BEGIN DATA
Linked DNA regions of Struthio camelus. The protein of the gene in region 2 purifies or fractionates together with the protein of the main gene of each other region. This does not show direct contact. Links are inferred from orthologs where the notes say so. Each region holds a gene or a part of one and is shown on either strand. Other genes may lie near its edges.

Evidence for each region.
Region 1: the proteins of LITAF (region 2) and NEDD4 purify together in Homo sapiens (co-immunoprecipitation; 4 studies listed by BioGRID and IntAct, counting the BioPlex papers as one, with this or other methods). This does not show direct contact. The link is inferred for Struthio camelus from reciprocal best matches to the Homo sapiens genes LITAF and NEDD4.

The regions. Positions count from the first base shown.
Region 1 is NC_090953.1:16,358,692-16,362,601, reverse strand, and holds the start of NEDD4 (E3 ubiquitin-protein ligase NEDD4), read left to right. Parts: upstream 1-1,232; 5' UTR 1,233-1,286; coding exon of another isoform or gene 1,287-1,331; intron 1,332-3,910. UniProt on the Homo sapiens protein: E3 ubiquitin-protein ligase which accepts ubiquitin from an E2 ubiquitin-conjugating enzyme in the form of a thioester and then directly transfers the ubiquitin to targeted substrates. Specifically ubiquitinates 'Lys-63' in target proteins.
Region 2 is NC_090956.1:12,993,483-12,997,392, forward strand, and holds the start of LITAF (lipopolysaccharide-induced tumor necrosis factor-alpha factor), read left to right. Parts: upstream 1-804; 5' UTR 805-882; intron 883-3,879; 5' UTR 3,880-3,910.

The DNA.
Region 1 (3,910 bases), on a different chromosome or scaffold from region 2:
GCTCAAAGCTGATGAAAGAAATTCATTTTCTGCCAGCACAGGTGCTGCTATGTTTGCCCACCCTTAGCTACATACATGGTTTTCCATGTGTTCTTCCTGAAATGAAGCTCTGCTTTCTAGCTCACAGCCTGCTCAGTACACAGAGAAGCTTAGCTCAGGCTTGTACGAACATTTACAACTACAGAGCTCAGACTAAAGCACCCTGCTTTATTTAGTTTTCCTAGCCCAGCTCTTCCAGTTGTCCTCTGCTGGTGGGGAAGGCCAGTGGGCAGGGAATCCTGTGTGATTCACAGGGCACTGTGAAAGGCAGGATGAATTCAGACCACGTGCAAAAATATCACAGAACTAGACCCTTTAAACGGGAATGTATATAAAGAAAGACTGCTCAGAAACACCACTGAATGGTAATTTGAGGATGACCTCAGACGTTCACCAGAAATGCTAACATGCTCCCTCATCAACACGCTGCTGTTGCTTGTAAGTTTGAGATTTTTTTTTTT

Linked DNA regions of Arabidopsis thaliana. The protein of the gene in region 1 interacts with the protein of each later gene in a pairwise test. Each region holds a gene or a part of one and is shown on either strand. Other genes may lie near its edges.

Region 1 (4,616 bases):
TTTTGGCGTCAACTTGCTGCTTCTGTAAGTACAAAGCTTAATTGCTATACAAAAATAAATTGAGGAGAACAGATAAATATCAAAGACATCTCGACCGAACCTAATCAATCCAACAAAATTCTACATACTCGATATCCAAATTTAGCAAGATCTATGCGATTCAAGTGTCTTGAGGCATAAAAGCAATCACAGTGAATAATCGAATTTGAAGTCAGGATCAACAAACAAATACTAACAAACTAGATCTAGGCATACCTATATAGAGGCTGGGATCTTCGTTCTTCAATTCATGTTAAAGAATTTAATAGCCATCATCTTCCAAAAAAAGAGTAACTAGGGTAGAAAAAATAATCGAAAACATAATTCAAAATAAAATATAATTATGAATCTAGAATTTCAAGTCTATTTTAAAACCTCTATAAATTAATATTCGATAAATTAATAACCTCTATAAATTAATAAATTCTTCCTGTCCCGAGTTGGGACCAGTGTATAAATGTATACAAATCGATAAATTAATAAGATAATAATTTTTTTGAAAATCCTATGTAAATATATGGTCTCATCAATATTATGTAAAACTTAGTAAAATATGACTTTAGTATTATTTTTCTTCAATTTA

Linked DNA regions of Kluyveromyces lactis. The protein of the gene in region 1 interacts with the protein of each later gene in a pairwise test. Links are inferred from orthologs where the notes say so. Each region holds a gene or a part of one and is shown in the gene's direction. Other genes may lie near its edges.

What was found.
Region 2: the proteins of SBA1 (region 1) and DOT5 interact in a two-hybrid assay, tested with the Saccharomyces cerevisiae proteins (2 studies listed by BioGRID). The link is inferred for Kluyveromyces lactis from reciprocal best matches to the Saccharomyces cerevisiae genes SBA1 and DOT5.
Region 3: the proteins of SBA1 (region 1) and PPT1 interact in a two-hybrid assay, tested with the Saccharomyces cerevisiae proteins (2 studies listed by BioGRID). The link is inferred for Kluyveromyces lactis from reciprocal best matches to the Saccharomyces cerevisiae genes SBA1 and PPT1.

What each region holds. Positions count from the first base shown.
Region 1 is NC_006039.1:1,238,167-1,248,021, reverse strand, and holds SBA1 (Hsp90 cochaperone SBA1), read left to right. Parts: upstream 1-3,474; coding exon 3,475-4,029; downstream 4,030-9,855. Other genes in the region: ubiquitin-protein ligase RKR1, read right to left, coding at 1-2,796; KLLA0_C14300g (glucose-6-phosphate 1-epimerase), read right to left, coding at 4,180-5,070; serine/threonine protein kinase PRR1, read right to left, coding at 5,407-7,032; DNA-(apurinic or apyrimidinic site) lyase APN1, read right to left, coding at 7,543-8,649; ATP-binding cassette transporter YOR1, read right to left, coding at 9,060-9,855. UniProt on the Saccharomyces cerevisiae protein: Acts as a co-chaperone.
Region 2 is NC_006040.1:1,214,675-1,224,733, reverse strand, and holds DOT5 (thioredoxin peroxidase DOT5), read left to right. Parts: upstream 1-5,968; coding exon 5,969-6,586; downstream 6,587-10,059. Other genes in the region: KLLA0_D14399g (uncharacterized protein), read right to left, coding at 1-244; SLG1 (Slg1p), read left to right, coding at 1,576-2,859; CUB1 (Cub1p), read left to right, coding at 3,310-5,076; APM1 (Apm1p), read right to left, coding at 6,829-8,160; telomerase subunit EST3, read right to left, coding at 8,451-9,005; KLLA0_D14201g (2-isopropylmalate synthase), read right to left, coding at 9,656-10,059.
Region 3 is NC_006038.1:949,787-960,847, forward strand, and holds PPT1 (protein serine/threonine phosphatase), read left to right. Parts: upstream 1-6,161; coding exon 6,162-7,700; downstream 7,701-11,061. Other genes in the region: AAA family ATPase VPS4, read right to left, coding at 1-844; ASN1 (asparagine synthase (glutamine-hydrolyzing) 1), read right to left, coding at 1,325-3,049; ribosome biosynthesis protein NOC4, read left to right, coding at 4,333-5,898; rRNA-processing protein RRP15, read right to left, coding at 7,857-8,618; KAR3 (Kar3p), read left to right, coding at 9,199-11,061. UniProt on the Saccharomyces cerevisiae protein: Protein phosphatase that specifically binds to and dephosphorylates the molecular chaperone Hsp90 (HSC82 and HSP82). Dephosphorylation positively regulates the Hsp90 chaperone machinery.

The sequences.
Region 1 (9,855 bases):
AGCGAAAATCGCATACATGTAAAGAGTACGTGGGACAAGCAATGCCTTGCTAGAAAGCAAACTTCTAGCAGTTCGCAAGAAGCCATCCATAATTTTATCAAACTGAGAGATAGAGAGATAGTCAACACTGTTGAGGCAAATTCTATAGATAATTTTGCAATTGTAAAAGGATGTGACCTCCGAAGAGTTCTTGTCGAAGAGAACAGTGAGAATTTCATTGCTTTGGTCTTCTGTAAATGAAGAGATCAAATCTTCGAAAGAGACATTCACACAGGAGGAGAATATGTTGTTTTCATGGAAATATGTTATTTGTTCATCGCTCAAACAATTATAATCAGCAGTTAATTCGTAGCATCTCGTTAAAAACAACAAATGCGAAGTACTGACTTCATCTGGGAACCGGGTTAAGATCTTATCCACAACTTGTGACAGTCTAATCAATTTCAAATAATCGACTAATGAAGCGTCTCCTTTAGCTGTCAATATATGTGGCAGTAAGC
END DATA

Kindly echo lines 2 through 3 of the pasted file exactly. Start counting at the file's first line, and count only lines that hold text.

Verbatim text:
Evidence for each region.
Region 1: the proteins of LITAF (region 2) and NEDD4 purify together in Homo sapiens (co-immunoprecipitation; 4 studies listed by BioGRID and IntAct, counting the BioPlex papers as one, with this or other methods). This does not show direct contact. The link is inferred for Struthio camelus from reciprocal best matches to the Homo sapiens genes LITAF and NEDD4.